We went on to sail Animus as often as we could and in the first season I tied for the gunboat trophy with legend Ben Nossiter. Sailing Wednesdays, Thursdays, Saturdays and Sundays in Summer and Wednesday, Saturday and Sunday in Winter.  After purchasing DeckHardware in 2006 the time came to sell Animus, a few years later to focus funds and time on the business. Animus moved to the flatter water of Wangi where she has remained, recently gaining new owners who happen to include a Mate which is great news.  During the Animus years I did a number of 2-handed races with my crew Kate and Kristen. As well as many trips between the Lake and back for the Nationals and the HCW 24hr races. What an amazing time it was and how lucky I was to have such great crew and great boat.

As the female skipper racing at the club I was given the opportunity of instead of putting a female crew together on board the Sydney 38 Estate Master. We had some great fun competing at MHYC, CYCA and Manly over the years with whoever of my friends were around. It was nice to be able to get my old Flying 11 friends like the Wilmot's, Nicky Souter and Katie Spithill involved as well as my Animus crew. When Martin and Lisa stepped up to the Farr 40 we too did the jump up and I remember the first time we sailed it I looked at Nicky and asked how I was meant to tack this tiller , learning that you had to walk over the top rather than in front. My two-handed crew / bow chick Kate one year did it on Animus with our crew whilst I was on board Estate Master to increase the numbers and have a drive.

In 2006 I took a part of this group of sailors to Melbourne for the Australian Women's Keelboat Regatta which was on board an Adams 10 which meant taking down my good gear (thanks mum and dad).  I then did it again with a team from Tassie which was great fun as the Skipper Di had come to Sydney to sail with us on Estate Master. There are so many stories I could tell of these days and I am so grateful for the trust Martin and Lisa placed in us. A big thanks also goes to Morgan White for helping us prep the boat and pack it up each time and often heading out with Martin to watch us.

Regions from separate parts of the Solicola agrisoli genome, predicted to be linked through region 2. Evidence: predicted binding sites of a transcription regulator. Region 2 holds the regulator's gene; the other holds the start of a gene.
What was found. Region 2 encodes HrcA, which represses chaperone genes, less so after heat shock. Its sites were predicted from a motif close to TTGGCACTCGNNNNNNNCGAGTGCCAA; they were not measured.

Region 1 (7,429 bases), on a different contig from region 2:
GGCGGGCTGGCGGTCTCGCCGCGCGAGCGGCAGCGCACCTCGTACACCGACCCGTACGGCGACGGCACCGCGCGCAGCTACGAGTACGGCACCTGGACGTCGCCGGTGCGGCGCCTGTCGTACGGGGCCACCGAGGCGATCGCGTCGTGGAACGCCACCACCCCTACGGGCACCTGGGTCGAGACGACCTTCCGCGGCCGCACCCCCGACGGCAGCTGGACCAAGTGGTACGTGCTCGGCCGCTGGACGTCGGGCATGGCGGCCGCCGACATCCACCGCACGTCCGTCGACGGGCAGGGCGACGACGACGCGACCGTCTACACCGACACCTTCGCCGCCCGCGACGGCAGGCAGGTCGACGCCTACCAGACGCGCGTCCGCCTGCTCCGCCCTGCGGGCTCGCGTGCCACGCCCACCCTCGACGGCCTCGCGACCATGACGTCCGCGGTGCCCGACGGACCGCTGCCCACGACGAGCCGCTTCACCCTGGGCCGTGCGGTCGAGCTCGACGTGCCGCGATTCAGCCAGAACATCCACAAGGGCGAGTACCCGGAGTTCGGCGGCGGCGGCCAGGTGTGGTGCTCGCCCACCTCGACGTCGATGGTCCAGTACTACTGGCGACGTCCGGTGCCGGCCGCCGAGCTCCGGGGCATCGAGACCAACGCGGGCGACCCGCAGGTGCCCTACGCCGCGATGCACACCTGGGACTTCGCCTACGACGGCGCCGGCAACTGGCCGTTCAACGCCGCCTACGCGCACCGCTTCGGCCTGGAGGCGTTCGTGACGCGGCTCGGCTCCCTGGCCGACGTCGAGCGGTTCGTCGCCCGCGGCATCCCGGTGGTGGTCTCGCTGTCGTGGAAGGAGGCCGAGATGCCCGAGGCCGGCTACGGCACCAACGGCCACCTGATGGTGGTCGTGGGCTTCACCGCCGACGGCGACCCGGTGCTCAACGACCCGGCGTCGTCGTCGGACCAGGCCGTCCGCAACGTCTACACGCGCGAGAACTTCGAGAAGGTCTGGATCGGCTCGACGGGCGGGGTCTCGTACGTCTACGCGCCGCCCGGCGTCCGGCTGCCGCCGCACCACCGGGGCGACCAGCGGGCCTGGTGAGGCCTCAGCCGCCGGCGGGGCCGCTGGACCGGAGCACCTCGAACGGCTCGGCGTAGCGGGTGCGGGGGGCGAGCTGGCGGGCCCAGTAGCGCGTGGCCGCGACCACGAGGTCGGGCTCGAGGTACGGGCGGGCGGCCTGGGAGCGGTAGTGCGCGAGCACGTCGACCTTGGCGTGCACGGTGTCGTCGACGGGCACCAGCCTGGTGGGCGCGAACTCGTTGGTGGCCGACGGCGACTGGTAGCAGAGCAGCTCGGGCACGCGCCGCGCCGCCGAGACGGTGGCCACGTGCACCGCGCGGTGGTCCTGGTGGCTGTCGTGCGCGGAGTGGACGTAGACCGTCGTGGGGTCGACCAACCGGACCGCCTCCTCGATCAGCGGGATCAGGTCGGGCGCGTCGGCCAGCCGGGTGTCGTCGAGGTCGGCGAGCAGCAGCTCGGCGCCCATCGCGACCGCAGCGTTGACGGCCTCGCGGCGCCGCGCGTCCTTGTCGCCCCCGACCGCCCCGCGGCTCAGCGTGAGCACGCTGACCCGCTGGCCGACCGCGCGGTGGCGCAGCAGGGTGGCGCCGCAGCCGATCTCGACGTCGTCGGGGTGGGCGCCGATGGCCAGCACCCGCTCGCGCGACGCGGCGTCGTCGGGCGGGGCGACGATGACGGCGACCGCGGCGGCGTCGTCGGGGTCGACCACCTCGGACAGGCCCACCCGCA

Since selling Animus I have had the opportunity to borrow Sirius on a number of occasions for Twilights or Ladies days thanks to the support of legend Ben Nossiter. It was nice to keep my hand in the Adams 10 fleet.

It has been an interesting journey and one I did not see coming as a teenager studying music at Uni. Working part time for Harken to help fund Animus and then getting a call asking if I would go full time for DeckHardware as everything was changing. During that time the DeckHardware Sales reps included the Admiral Don Buckley and Nathan Outteridge whilst I was back in the office. It certainly has evolved a lot now needing at least two of us at all times in the office! 

 

Mel Steering